Watch out Instagram?

I must admit, I’m a fan of Instagram since day 1. I love the simplicity, how it deals with cross-posting but most importantly I love the way it makes me feel I’m actually not half as bad as a photographer.

So when I read that Mobli one-upped Instragram (and Color) I’m all ears (and yes I know those headlines are kind of a trap). Downloaded Mobli right away. Created a profile, took a picture, posted it… and will never do it again.

The point that Business Insider seems to miss is that it’s not about community channels based around tags or location. Nor is it about improving search for content or richer interaction. What makes Instagram so cool is that it creates ‘an illusion of creativity’ as Edward Boches so rightfully wrote:

“It strikes me that the real reason Instagram has taken off is that it provides us with the illusion of creativity. The brilliance of Instagram is that it lets us snap a most ordinary photograph and instantly “art it up” with one of 15 filters. It gives us the sense that we are better photographers than we actually are. We don’t have to do anything other than point our iPhone at the most mundane of subjects. Early Bird, Hefe, Sutor, Toaster and their fellow filters do the rest. We think that we are creating, expressing, being clever. But as Douglas Rushkoff might remind us, we’re simply being programmed. Told by this app what constitutes an image.  Just as we’ve been told by Facebook what defines an online profile, a digital friend, or an endorsement. Just as we’ve been told by Tumblr the new format for a blog post.”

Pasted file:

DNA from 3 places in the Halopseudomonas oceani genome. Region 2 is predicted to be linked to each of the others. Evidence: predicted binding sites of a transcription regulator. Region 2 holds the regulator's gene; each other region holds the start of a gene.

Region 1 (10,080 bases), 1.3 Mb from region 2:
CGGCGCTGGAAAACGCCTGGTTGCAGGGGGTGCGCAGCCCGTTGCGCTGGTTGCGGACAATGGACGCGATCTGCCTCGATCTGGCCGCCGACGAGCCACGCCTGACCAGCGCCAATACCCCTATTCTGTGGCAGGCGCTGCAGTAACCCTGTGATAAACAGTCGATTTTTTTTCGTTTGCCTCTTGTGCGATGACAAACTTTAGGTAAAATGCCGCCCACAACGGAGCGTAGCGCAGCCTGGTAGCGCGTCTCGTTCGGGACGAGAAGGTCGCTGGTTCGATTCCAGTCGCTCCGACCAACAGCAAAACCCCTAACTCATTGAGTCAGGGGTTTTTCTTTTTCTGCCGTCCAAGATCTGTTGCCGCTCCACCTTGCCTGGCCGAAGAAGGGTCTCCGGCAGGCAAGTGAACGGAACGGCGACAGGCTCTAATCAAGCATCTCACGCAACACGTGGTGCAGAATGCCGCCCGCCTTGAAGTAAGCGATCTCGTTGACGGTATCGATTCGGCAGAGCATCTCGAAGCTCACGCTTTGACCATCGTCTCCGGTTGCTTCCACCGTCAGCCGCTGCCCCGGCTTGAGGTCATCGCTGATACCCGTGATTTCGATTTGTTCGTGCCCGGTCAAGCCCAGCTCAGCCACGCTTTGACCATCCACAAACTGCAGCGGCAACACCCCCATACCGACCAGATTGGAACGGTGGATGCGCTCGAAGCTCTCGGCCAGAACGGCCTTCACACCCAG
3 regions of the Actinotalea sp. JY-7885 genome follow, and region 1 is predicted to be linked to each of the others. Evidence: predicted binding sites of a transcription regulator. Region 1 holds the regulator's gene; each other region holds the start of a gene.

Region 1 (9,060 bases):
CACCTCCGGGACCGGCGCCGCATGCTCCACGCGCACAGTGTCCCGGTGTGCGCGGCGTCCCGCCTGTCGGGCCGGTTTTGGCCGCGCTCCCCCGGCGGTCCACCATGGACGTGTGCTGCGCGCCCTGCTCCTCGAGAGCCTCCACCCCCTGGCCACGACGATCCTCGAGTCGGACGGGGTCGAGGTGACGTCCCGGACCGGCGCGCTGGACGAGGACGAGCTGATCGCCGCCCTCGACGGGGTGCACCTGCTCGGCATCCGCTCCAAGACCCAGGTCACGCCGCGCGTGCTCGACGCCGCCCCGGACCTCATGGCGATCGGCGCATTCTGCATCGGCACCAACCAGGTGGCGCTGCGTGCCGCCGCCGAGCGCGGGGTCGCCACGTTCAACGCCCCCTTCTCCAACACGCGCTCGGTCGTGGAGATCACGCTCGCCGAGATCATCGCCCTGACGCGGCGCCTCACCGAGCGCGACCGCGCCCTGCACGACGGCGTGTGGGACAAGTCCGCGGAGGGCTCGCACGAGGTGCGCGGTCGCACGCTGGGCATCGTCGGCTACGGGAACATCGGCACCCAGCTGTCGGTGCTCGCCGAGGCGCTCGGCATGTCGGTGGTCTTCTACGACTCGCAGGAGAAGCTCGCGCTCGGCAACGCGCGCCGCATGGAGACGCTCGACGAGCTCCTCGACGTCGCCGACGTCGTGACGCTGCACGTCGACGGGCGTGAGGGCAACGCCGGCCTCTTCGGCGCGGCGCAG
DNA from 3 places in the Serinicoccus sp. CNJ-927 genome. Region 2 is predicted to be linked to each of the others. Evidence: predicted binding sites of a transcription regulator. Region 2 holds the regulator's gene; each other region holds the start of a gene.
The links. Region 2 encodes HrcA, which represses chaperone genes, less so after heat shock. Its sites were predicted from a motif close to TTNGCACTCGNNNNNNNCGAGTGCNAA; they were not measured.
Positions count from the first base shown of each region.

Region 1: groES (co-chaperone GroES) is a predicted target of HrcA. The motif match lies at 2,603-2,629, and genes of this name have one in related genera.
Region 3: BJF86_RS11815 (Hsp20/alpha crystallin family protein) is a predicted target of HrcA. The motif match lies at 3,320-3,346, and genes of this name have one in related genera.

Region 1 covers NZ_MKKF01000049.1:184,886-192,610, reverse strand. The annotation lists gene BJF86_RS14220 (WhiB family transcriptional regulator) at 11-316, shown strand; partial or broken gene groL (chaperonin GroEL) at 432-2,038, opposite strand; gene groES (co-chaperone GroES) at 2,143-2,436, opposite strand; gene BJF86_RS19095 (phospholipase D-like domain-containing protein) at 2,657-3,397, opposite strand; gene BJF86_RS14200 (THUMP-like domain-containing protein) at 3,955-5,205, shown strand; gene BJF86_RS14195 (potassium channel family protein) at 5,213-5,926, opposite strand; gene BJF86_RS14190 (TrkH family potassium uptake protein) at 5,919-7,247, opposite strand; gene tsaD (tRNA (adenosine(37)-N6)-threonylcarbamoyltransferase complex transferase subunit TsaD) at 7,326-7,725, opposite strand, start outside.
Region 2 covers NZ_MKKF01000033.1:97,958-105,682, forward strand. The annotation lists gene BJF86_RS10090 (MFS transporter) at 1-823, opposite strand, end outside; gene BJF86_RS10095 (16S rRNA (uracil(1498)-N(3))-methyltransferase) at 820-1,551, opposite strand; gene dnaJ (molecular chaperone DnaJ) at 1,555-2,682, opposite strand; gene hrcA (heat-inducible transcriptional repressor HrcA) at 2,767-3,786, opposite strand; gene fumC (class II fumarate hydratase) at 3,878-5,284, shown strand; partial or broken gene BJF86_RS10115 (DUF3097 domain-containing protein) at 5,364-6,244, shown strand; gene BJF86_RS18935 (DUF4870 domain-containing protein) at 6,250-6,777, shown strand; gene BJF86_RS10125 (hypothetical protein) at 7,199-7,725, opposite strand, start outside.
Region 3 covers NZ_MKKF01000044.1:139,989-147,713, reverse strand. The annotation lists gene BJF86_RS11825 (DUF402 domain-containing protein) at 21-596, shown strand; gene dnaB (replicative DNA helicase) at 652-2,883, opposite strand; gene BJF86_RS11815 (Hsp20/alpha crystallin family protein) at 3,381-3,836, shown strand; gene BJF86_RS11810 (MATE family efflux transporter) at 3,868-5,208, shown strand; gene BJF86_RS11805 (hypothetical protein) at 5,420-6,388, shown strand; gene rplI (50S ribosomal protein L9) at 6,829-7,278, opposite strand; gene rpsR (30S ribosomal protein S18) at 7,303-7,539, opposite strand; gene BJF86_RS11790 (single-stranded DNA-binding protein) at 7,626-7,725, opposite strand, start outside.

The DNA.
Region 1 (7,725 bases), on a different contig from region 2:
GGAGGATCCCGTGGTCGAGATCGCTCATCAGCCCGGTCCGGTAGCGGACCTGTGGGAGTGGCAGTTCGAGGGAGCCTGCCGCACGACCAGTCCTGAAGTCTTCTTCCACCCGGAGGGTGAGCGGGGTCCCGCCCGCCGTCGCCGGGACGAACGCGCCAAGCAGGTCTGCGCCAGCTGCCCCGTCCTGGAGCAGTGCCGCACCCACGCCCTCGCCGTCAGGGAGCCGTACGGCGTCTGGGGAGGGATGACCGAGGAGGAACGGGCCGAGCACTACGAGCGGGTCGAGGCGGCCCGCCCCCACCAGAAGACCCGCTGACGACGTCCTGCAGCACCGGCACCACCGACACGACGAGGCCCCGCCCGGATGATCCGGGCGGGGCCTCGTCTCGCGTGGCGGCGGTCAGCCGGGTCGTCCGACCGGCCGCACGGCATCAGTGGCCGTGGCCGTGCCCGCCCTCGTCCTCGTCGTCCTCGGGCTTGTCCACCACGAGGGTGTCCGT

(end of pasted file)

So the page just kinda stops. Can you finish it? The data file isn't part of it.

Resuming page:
The fact that it’s easy to share cross-channel and that it’s doing all of this in the simplest way, focusing well on it’s core make it superb at what it does. But what made people love it in the first place was that it made you feel good about your photography, made you feel like your photography is also worth looking at, worth sharing. It makes me feel better about myself basically.  And that’s a whole different ballgame.

Is ‘good enough’ the new black?

During the presentations of last night’s Mobile Monday in Brussels (#momobxl – tablet edition) it struck me how often businesses’ seem to work with a ‘good enough’ strategy. It came up during Corelio’s presentation on their mobile approach as well as during SBS’s presentation on the 2nd Screen (Tweede Scherm). The basic idea to create something fast and put it in users hands as soon as possible. Now I’m a big fan of an agile and iterative development approach, I don’t like ‘good enough’ though. Good enough means ‘almost good’ as in ‘mediocre’. How can that ever be a strategy?